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Mon, Dec 19, 2016

Norway's Statoil Seeks Replacement For Super Puma Fleet

Says It Will Not Resume Flying The Helicopters Even If Restrictions Are Lifted

A worldwide search is underway by the Norwegian state oil company Statoil for a replacement of its fleet of Airbus Super Puma H225 and AS332 L2 helicopters following in light of ongoing restrictions placed on the aircraft by Norway's air safety regulators.

The website oilandgaspeople.com reports that Statoil has confirmed that it will not resume flying the aircraft even if those restrictions are limited.

The aircraft were grounded by Norway following an accident that fatally injured 13 oil workers earlier this year. The ban has since been lifted by EASA, but Norway's Civil Aviation Authority has not approved the resumption of commercial flights of the aircraft.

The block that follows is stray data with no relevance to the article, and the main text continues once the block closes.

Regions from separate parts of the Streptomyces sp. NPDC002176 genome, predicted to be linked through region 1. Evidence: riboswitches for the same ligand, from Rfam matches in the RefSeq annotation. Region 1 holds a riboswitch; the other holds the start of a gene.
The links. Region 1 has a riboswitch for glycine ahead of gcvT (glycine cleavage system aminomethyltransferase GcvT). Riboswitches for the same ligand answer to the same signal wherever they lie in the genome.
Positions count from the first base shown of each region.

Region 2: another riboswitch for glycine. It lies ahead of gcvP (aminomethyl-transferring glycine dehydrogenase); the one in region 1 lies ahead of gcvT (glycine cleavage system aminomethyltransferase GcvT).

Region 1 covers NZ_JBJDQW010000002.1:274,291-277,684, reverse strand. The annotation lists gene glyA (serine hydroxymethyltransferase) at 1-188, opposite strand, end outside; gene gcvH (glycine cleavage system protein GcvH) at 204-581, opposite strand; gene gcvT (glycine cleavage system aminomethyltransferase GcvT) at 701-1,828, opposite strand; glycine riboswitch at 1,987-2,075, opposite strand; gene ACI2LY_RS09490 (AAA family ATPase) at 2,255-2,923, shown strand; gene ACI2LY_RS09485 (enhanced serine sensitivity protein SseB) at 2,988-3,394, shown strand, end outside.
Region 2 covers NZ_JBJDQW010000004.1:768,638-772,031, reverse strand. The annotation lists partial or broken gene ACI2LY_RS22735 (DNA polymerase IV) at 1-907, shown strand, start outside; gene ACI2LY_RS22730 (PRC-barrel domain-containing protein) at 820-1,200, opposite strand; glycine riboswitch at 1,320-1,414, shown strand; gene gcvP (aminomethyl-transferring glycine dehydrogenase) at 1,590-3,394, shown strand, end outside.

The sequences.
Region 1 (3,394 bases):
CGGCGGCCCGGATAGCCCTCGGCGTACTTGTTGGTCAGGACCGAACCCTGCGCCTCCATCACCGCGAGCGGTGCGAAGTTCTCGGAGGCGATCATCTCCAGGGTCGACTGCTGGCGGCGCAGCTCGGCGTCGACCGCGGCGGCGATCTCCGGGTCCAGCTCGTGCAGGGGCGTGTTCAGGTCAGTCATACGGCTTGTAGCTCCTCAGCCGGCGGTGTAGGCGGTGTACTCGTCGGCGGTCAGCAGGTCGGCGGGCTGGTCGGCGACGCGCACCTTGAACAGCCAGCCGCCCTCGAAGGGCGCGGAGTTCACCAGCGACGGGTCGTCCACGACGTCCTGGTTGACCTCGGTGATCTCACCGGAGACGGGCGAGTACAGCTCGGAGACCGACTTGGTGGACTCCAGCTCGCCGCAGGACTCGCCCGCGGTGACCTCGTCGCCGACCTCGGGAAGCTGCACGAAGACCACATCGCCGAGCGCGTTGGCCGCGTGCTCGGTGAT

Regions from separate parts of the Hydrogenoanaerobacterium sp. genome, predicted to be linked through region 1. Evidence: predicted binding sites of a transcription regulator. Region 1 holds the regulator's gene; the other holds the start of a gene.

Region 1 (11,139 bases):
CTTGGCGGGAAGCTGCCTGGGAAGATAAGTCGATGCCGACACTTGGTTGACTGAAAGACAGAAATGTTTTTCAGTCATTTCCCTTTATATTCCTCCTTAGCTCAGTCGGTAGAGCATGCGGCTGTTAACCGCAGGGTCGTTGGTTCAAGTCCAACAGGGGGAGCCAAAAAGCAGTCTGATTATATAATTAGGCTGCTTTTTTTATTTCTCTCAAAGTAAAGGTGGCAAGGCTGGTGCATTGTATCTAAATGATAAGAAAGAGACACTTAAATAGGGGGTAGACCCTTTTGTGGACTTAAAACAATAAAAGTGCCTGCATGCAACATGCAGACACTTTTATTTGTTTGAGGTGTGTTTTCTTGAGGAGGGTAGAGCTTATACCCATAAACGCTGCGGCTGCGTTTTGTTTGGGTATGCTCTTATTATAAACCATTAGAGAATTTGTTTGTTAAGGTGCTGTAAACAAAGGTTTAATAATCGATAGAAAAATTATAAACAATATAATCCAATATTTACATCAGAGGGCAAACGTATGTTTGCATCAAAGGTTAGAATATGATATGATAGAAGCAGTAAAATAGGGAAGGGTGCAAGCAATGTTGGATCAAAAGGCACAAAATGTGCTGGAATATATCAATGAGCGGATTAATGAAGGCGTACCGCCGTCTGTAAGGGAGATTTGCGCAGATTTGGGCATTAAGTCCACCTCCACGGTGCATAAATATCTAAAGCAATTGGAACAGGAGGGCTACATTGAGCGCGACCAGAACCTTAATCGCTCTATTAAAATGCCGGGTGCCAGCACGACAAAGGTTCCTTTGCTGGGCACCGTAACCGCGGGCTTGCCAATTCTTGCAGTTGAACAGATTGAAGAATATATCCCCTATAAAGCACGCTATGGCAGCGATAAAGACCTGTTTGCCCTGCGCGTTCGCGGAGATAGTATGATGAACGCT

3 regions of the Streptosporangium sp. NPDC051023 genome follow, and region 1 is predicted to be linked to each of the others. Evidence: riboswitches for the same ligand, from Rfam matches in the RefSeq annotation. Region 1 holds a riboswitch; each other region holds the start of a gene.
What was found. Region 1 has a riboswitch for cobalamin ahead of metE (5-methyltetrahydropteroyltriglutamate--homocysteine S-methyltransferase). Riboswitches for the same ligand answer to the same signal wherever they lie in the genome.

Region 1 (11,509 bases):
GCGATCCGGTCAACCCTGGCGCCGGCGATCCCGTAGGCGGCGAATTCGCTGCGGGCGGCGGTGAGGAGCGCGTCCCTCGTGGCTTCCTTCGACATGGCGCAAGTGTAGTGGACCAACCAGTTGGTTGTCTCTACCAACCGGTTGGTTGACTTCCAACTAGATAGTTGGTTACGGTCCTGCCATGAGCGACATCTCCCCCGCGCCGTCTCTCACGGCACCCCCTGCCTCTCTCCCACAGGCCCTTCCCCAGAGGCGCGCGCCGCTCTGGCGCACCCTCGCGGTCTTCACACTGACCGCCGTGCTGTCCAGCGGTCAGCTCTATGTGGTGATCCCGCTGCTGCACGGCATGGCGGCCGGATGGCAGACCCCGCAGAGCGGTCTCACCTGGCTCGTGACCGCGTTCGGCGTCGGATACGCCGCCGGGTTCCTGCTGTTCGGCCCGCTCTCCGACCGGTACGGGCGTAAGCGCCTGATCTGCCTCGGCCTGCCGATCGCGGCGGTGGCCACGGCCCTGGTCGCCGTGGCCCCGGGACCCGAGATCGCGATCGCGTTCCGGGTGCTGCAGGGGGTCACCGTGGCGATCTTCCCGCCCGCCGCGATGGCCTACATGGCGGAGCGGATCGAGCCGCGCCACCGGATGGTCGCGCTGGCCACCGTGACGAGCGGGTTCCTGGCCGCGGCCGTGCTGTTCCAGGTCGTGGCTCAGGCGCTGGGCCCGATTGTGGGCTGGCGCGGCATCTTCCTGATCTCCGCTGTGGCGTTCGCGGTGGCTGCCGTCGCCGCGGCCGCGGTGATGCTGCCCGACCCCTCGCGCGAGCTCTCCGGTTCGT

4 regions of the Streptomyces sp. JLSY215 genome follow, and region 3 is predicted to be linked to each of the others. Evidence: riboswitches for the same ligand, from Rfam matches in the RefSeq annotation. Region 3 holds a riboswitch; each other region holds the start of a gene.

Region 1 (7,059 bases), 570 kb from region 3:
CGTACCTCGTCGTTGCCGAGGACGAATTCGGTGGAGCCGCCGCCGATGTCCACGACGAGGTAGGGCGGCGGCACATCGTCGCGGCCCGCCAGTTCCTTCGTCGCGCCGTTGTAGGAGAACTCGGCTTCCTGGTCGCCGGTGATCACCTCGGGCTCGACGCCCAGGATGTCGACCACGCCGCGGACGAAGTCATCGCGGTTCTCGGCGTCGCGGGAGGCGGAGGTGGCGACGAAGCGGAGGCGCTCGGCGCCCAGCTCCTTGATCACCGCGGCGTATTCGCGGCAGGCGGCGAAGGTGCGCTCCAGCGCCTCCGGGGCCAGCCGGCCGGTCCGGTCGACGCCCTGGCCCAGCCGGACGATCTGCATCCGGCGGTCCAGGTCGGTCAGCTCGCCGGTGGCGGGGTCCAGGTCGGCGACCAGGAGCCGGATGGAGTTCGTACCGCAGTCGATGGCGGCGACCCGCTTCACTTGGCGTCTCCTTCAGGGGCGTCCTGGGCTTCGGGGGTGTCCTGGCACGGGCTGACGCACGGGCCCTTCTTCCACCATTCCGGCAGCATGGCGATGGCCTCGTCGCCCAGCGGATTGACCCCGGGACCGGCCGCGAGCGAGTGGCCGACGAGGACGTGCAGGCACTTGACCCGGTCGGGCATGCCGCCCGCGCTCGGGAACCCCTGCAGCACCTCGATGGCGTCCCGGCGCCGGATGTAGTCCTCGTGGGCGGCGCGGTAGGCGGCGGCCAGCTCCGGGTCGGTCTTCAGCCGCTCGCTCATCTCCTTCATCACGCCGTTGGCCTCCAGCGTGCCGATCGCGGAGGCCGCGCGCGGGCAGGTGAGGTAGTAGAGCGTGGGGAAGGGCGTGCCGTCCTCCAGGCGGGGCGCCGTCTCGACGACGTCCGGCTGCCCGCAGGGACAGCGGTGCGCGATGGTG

I a statement, Airbus CEO Guillaume Faury said: “I regret the timing of Statoil’s comments during a difficult period for the offshore community as a whole, at a time when we are working with the Norwegian Authorities and investigation team to address the specific concerns regarding the return to service of the H225 and AS332 L2 in the region.

“We also continue to work with customers worldwide to ensure the safe operation of the more than 120 helicopters of the H225 and AS332 L2 family flying today.”

The decision by Statoil leaves Sikorsky's S-92 as the only helicopter approved for use by offshore oil operators in the country. That situation is viewed as "risky" should something happen to ground the S-92.

(Image from file)

FMI: www.statoil.com

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